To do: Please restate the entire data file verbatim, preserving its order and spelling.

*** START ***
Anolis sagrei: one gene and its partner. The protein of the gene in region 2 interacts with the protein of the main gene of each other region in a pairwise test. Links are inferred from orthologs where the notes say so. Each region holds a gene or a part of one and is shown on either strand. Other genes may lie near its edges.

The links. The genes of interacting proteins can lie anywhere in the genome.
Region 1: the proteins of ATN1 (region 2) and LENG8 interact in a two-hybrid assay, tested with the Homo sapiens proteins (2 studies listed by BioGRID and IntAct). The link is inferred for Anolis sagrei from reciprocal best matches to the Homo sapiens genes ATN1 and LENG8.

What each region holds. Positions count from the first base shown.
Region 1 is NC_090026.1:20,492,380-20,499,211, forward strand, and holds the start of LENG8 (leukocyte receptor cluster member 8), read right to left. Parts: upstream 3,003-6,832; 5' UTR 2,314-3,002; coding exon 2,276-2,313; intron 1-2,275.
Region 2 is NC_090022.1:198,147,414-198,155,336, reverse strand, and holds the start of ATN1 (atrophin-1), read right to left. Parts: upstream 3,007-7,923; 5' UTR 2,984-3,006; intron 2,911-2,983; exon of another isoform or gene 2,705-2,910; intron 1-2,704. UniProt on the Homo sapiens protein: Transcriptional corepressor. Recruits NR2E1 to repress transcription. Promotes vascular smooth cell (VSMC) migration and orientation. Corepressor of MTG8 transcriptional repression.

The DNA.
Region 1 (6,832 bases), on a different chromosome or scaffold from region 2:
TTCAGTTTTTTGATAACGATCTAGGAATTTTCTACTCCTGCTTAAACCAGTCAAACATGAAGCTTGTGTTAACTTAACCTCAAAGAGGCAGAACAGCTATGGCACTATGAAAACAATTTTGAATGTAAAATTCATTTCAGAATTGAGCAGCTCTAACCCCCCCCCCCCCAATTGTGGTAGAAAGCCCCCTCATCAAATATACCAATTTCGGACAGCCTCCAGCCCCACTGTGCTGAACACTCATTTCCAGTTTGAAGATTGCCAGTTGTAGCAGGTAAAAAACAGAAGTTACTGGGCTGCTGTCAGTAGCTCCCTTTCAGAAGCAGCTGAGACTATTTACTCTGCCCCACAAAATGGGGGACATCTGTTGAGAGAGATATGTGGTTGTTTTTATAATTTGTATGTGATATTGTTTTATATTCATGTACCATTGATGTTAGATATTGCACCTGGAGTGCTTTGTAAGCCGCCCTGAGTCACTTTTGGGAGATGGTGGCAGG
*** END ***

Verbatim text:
Anolis sagrei: one gene and its partner. The protein of the gene in region 2 interacts with the protein of the main gene of each other region in a pairwise test. Links are inferred from orthologs where the notes say so. Each region holds a gene or a part of one and is shown on either strand. Other genes may lie near its edges.

The links. The genes of interacting proteins can lie anywhere in the genome.
Region 1: the proteins of ATN1 (region 2) and LENG8 interact in a two-hybrid assay, tested with the Homo sapiens proteins (2 studies listed by BioGRID and IntAct). The link is inferred for Anolis sagrei from reciprocal best matches to the Homo sapiens genes ATN1 and LENG8.

What each region holds. Positions count from the first base shown.
Region 1 is NC_090026.1:20,492,380-20,499,211, forward strand, and holds the start of LENG8 (leukocyte receptor cluster member 8), read right to left. Parts: upstream 3,003-6,832; 5' UTR 2,314-3,002; coding exon 2,276-2,313; intron 1-2,275.
Region 2 is NC_090022.1:198,147,414-198,155,336, reverse strand, and holds the start of ATN1 (atrophin-1), read right to left. Parts: upstream 3,007-7,923; 5' UTR 2,984-3,006; intron 2,911-2,983; exon of another isoform or gene 2,705-2,910; intron 1-2,704. UniProt on the Homo sapiens protein: Transcriptional corepressor. Recruits NR2E1 to repress transcription. Promotes vascular smooth cell (VSMC) migration and orientation. Corepressor of MTG8 transcriptional repression.

The DNA.
Region 1 (6,832 bases), on a different chromosome or scaffold from region 2:
TTCAGTTTTTTGATAACGATCTAGGAATTTTCTACTCCTGCTTAAACCAGTCAAACATGAAGCTTGTGTTAACTTAACCTCAAAGAGGCAGAACAGCTATGGCACTATGAAAACAATTTTGAATGTAAAATTCATTTCAGAATTGAGCAGCTCTAACCCCCCCCCCCCCAATTGTGGTAGAAAGCCCCCTCATCAAATATACCAATTTCGGACAGCCTCCAGCCCCACTGTGCTGAACACTCATTTCCAGTTTGAAGATTGCCAGTTGTAGCAGGTAAAAAACAGAAGTTACTGGGCTGCTGTCAGTAGCTCCCTTTCAGAAGCAGCTGAGACTATTTACTCTGCCCCACAAAATGGGGGACATCTGTTGAGAGAGATATGTGGTTGTTTTTATAATTTGTATGTGATATTGTTTTATATTCATGTACCATTGATGTTAGATATTGCACCTGGAGTGCTTTGTAAGCCGCCCTGAGTCACTTTTGGGAGATGGTGGCAGG